From Monday's broadcast, "CBS Evening News" becomes the first network newscast to be based exclusively in Washington.
DAVID BAUDER AP Media Writer
December 2, 2019 at 9:55 pm
2 min reading
The move of anchor Norah O'Donnell from New York to Washington gives "CBS Evening News" a unique calling card between the three network news programs starting Monday.
Although the evening news has split home bases in the past, this will be the first time that the ABC, CBS or NBC broadcast will call Washington home full time, said consultant Andrew Tyndall.
The move was designed in part to capitalize on O'Donnell's strengths as a long-time Washington reporter, said Jay Shaylor, the station's new executive producer, who joined CNN on CBS News. CBS News has built a new studio for the news.
Donnell has covered the White House, the Capitol and the Pentagon in his career as a reporter. She has been anchor of "CBS Evening News" since July.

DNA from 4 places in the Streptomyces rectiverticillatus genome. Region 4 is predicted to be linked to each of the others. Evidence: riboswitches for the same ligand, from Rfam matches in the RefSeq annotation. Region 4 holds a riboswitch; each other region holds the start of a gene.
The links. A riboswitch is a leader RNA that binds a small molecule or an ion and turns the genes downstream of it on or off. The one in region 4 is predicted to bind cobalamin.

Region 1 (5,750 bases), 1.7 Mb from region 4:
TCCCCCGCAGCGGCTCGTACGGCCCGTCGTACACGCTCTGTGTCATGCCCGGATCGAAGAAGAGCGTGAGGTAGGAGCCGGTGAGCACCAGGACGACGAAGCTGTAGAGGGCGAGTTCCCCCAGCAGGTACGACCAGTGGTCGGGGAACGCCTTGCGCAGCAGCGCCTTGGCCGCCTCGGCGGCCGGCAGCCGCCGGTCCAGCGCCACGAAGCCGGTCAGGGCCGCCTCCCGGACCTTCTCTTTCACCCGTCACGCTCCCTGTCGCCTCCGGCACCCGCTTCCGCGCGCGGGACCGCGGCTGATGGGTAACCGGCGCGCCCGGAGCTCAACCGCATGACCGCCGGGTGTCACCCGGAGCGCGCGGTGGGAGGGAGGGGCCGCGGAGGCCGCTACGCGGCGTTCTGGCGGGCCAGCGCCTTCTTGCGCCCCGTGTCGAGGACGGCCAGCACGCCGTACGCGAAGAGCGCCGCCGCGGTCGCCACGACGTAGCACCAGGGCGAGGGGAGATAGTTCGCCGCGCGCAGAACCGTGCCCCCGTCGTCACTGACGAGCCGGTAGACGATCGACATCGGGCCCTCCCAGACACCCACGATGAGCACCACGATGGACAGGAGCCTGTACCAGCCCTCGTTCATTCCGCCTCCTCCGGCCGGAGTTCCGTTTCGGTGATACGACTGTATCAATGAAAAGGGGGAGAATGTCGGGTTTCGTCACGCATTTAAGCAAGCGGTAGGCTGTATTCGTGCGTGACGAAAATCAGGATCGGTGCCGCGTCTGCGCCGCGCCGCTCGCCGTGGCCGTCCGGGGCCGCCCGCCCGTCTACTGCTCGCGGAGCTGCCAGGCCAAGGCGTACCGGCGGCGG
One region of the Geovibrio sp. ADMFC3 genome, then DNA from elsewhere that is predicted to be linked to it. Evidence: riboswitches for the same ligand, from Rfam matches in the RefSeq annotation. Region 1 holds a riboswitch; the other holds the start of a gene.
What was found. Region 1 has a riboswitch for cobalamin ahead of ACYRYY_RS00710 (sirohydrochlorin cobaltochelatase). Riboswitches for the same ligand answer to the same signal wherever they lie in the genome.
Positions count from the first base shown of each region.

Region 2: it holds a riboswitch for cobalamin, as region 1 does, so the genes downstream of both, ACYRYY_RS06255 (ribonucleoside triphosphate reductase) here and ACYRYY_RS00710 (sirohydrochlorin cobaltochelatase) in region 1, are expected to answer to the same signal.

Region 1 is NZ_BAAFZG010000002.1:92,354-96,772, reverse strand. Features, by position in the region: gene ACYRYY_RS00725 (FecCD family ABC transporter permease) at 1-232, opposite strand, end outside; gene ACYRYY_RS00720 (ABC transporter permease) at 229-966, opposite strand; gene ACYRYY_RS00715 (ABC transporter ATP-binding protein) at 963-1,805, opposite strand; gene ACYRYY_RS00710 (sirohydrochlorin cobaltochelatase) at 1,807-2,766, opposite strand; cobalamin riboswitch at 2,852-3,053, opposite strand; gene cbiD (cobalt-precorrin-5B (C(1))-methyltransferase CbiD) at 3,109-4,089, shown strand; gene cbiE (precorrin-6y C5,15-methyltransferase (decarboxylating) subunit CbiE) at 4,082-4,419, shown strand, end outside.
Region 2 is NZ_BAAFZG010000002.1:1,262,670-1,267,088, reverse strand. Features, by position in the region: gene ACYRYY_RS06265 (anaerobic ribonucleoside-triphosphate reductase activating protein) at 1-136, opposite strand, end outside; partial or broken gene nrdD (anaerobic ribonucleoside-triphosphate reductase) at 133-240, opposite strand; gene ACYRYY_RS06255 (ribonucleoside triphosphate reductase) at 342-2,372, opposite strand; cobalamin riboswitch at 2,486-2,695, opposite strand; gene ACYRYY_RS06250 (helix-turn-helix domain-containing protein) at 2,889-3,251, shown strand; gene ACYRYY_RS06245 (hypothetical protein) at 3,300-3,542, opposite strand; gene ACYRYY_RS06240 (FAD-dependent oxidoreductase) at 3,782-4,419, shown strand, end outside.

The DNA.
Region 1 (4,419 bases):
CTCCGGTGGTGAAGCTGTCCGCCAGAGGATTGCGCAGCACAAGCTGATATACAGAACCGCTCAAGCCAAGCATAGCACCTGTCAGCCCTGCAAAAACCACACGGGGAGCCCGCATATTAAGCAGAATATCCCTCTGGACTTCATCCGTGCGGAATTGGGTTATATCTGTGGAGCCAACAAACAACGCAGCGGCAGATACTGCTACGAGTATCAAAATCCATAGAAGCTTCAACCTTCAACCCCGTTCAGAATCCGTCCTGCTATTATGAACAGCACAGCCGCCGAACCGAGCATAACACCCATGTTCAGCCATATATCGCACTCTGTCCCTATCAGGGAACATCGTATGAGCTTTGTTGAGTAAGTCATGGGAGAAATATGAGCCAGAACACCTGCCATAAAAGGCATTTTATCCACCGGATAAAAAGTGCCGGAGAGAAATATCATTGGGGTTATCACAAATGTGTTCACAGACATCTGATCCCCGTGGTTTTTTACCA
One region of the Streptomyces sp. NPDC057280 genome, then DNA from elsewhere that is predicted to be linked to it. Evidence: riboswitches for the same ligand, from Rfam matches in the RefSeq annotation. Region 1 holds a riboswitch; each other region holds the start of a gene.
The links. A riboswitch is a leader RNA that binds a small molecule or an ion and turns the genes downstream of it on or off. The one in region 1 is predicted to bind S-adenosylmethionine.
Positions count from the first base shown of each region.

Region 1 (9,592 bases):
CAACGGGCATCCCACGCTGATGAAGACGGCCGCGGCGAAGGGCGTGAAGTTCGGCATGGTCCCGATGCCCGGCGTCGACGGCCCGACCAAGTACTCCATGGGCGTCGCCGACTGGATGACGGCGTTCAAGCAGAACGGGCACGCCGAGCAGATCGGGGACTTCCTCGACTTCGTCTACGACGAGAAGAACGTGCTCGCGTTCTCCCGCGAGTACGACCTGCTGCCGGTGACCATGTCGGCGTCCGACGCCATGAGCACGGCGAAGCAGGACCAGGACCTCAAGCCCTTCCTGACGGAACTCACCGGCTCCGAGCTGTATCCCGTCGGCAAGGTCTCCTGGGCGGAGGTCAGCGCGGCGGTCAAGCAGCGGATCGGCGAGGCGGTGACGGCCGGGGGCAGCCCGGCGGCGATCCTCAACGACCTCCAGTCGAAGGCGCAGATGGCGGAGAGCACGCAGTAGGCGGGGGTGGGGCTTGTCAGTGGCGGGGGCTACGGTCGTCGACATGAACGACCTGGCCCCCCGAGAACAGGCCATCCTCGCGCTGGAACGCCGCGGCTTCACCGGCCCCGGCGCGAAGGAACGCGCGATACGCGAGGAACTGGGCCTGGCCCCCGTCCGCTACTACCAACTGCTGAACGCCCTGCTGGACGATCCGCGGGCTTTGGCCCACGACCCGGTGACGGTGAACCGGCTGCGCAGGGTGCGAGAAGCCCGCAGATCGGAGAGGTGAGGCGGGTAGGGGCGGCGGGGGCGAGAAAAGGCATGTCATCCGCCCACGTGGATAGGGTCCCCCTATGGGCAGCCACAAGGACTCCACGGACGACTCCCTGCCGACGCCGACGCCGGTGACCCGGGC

The timing of the change would seem perfect, with the House Judiciary Committee beginning its impeachment hearings for President Donald Trump this week and the 2020 presidential primary season about to begin.
While CBS expects to take advantage of the new location, that does not mean the broadcast will become Washington-centered, Shaylor said.
"When there's a lot of news in Washington, we'll cover Washington," he said. "When there is news across the country, we'll address it."
NBC's famous Huntley-Brinkley report in the 1960s was split between Washington and New York. In the late 1970s and early 1980s, ABC News split the "World News Tonight" between London, Chicago, and Washington. For over 30 years, each broadcast was based exclusively in New York.
Between remote broadcasts and teleconferencing, home bases are less important today, Tyndall said. While Shaylor will be based in Washington, much of her team will remain in New York.
Donnell has been trying to reinforce the news with original reports. "CBS Evening News" is third in the standings and viewership has dropped 10% from last season. Audience is flat for ABC's "World News Tonight," and below 6% for NBC's "Nightly News."